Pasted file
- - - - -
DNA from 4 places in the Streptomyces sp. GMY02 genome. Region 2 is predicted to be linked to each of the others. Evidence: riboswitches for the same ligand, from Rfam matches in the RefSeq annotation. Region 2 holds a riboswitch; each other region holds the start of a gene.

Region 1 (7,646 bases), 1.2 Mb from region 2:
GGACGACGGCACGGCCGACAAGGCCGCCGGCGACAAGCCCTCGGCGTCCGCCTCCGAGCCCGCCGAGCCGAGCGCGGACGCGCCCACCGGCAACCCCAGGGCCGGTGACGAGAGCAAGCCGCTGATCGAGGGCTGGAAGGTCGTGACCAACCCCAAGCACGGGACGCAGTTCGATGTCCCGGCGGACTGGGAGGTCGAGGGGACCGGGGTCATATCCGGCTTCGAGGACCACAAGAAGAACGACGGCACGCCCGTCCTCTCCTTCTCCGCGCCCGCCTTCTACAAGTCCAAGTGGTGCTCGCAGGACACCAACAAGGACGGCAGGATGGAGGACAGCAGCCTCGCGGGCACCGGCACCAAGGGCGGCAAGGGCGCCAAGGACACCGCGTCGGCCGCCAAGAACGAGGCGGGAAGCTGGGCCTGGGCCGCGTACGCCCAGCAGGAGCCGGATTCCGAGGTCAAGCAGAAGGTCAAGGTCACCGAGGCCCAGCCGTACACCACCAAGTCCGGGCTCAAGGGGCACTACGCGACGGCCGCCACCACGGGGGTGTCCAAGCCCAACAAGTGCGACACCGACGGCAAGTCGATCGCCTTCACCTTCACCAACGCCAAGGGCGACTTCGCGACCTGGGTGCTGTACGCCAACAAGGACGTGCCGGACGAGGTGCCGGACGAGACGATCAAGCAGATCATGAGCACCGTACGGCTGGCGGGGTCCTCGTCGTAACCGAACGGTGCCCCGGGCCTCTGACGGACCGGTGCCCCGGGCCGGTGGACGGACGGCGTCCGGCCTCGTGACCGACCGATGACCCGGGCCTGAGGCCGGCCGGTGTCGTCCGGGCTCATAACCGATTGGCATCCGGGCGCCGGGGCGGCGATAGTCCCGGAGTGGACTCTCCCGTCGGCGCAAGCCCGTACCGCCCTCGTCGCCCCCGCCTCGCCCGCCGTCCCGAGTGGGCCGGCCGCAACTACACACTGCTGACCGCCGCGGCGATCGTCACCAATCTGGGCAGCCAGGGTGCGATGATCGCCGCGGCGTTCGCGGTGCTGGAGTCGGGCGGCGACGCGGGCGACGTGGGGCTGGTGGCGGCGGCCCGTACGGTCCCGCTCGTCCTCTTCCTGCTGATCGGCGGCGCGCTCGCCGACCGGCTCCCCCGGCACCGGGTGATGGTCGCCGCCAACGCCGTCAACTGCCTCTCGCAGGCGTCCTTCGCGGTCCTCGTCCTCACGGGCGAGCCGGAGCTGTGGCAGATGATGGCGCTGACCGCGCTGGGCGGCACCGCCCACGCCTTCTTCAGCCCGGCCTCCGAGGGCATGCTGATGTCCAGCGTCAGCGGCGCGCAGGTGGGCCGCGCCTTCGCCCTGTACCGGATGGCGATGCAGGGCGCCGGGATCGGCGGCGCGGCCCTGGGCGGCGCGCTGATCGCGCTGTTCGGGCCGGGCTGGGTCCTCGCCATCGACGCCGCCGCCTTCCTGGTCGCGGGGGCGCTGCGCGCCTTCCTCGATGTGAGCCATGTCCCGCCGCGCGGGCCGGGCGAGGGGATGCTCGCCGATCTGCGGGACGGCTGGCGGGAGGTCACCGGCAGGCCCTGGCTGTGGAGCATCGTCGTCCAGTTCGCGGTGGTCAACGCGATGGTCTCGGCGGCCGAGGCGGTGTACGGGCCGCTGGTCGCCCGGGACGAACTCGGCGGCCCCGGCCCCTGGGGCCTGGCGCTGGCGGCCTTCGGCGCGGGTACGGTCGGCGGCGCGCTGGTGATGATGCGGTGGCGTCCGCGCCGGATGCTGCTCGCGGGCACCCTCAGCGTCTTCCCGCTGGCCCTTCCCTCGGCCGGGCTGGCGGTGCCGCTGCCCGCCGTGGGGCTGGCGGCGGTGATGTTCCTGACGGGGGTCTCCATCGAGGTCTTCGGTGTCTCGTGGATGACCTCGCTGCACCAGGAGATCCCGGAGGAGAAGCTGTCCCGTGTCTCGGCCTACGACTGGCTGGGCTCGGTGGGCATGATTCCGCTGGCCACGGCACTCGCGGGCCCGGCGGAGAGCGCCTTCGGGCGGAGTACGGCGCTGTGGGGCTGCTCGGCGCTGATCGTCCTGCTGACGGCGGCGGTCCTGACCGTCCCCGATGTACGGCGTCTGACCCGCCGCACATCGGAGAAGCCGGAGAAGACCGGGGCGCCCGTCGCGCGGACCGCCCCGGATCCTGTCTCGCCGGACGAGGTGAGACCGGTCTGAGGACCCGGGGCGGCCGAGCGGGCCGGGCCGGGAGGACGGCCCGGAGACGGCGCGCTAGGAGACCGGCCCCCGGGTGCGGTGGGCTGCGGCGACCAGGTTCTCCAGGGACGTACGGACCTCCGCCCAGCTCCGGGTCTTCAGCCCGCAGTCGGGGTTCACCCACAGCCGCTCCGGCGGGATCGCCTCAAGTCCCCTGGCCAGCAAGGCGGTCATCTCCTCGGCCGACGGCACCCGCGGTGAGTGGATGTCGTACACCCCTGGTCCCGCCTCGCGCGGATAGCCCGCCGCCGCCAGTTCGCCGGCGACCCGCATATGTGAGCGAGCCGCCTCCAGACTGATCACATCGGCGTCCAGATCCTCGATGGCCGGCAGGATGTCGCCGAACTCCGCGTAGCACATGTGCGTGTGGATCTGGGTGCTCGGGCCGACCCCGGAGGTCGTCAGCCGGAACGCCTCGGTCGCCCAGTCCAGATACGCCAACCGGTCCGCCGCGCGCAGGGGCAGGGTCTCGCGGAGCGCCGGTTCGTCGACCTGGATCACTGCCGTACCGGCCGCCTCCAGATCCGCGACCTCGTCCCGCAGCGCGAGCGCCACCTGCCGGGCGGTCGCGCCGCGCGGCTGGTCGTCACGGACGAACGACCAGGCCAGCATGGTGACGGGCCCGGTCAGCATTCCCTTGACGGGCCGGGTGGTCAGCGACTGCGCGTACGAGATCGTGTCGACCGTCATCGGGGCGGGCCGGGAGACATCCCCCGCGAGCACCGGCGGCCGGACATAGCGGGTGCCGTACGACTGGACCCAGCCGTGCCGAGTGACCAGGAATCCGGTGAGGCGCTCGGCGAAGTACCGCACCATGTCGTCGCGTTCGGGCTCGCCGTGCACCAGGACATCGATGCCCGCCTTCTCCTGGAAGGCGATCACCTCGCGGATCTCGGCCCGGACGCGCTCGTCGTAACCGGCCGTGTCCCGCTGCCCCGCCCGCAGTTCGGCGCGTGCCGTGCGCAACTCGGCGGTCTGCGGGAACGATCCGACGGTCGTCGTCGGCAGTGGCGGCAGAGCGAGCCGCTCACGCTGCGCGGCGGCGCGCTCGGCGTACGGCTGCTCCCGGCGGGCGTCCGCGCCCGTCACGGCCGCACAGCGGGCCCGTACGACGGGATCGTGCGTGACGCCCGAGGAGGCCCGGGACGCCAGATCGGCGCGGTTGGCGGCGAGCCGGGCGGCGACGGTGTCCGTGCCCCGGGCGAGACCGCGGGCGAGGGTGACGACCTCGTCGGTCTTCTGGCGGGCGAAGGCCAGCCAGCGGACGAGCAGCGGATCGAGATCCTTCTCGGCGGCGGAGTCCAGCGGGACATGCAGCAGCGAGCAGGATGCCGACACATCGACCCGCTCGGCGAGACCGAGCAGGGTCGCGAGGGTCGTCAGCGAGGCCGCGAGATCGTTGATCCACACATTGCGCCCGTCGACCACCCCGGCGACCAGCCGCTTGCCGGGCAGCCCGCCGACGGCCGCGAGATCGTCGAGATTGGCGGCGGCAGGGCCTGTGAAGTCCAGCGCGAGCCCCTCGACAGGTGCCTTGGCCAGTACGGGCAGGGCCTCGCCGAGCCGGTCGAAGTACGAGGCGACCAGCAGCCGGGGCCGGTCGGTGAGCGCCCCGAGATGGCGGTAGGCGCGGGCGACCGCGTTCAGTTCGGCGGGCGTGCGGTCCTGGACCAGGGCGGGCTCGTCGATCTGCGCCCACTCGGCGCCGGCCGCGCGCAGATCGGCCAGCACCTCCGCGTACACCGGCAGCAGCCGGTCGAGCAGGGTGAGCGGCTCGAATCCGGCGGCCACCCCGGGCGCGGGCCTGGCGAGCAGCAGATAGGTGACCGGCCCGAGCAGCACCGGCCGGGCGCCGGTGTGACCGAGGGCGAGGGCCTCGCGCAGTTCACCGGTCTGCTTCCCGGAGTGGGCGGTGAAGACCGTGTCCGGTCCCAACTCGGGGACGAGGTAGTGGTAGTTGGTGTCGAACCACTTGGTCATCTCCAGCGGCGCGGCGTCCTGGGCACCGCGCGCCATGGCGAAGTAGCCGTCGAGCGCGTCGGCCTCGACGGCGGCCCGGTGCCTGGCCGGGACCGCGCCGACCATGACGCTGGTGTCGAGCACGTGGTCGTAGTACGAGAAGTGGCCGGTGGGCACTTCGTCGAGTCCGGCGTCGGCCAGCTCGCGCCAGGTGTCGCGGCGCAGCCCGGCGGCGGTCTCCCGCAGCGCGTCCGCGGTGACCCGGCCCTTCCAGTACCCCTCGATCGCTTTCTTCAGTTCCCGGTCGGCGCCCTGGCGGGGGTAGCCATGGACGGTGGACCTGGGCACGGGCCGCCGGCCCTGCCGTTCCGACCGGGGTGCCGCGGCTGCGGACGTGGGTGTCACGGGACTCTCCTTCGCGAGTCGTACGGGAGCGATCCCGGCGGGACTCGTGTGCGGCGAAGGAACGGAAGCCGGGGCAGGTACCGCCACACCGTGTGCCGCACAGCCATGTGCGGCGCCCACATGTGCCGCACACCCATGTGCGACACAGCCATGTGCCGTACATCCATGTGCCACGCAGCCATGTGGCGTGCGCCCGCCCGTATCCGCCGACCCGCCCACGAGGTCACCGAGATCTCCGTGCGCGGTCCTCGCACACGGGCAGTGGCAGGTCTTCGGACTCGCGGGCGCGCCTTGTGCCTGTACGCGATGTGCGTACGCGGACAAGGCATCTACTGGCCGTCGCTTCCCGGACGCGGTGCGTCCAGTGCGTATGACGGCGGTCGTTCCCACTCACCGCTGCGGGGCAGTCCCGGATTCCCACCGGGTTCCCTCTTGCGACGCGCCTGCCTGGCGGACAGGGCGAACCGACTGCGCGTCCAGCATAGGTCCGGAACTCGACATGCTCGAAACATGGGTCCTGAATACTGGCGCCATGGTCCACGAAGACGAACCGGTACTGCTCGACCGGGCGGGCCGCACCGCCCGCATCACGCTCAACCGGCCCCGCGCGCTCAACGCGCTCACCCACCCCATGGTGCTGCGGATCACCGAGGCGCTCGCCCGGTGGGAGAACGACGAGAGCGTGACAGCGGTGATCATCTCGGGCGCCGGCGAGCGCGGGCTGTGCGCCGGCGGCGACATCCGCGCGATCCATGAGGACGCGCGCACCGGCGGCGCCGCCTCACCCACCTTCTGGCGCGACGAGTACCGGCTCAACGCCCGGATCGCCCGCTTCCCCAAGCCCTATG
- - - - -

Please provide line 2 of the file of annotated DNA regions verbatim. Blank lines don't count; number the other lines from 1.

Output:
Region 1 (7,646 bases), 1.2 Mb from region 2: